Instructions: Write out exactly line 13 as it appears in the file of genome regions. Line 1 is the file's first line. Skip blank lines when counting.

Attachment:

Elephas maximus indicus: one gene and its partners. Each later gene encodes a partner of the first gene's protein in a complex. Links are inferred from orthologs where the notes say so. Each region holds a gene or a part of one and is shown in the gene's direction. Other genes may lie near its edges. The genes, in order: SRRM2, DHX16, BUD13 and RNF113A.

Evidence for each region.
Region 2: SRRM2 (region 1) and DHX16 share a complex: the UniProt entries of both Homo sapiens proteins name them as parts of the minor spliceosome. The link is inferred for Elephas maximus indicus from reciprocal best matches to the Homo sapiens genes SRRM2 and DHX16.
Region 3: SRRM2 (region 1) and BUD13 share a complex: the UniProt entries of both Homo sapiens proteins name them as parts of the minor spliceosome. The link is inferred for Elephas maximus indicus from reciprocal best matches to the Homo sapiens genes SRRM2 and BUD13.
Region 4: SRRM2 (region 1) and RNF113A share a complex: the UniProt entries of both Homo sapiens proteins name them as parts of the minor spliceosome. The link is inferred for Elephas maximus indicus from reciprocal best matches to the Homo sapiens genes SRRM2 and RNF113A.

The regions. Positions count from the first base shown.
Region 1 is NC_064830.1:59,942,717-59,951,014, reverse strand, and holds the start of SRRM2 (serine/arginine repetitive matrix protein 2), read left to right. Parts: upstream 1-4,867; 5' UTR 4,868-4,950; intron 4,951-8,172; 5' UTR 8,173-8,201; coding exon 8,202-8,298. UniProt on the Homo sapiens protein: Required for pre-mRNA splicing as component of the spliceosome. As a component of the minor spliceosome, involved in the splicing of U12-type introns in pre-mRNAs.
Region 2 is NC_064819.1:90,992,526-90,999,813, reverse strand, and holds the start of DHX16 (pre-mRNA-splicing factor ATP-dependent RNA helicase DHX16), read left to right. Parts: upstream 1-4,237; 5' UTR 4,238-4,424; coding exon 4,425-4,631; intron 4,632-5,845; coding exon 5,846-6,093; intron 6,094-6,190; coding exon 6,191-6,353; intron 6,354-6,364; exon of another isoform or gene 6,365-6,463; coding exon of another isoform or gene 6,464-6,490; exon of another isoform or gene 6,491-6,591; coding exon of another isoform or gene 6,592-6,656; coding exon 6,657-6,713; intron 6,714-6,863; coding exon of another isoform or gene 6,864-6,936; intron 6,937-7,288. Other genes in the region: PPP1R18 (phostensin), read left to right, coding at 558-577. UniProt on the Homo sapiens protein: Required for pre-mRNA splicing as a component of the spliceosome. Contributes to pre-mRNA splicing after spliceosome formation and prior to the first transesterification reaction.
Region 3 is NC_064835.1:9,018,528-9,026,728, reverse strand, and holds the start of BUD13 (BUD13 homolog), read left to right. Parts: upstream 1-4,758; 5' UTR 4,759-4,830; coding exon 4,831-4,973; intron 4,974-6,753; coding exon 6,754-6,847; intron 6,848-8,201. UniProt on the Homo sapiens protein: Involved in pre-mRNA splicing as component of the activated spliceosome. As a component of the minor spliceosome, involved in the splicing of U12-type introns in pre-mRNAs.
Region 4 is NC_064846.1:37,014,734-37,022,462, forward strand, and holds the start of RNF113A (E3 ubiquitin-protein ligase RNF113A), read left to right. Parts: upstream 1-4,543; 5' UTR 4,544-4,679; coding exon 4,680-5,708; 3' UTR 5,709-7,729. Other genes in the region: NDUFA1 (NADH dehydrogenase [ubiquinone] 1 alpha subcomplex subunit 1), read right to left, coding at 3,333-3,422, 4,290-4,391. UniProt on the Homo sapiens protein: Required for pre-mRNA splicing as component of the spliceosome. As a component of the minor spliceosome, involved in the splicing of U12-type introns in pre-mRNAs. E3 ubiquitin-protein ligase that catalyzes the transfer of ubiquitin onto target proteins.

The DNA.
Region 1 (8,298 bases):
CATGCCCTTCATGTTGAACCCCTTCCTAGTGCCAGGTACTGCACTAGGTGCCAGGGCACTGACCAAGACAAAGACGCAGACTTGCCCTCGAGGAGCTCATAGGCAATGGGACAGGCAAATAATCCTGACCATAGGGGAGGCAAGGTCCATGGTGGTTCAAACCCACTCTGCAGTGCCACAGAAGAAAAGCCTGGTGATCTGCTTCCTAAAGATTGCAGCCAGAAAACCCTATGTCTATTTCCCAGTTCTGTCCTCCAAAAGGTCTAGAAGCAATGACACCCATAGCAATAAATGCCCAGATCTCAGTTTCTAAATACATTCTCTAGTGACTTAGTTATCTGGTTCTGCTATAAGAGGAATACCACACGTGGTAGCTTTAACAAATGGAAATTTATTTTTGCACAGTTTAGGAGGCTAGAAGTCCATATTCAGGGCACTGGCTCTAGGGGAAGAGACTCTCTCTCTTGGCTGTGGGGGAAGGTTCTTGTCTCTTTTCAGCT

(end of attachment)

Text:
CATGCCCTTCATGTTGAACCCCTTCCTAGTGCCAGGTACTGCACTAGGTGCCAGGGCACTGACCAAGACAAAGACGCAGACTTGCCCTCGAGGAGCTCATAGGCAATGGGACAGGCAAATAATCCTGACCATAGGGGAGGCAAGGTCCATGGTGGTTCAAACCCACTCTGCAGTGCCACAGAAGAAAAGCCTGGTGATCTGCTTCCTAAAGATTGCAGCCAGAAAACCCTATGTCTATTTCCCAGTTCTGTCCTCCAAAAGGTCTAGAAGCAATGACACCCATAGCAATAAATGCCCAGATCTCAGTTTCTAAATACATTCTCTAGTGACTTAGTTATCTGGTTCTGCTATAAGAGGAATACCACACGTGGTAGCTTTAACAAATGGAAATTTATTTTTGCACAGTTTAGGAGGCTAGAAGTCCATATTCAGGGCACTGGCTCTAGGGGAAGAGACTCTCTCTCTTGGCTGTGGGGGAAGGTTCTTGTCTCTTTTCAGCT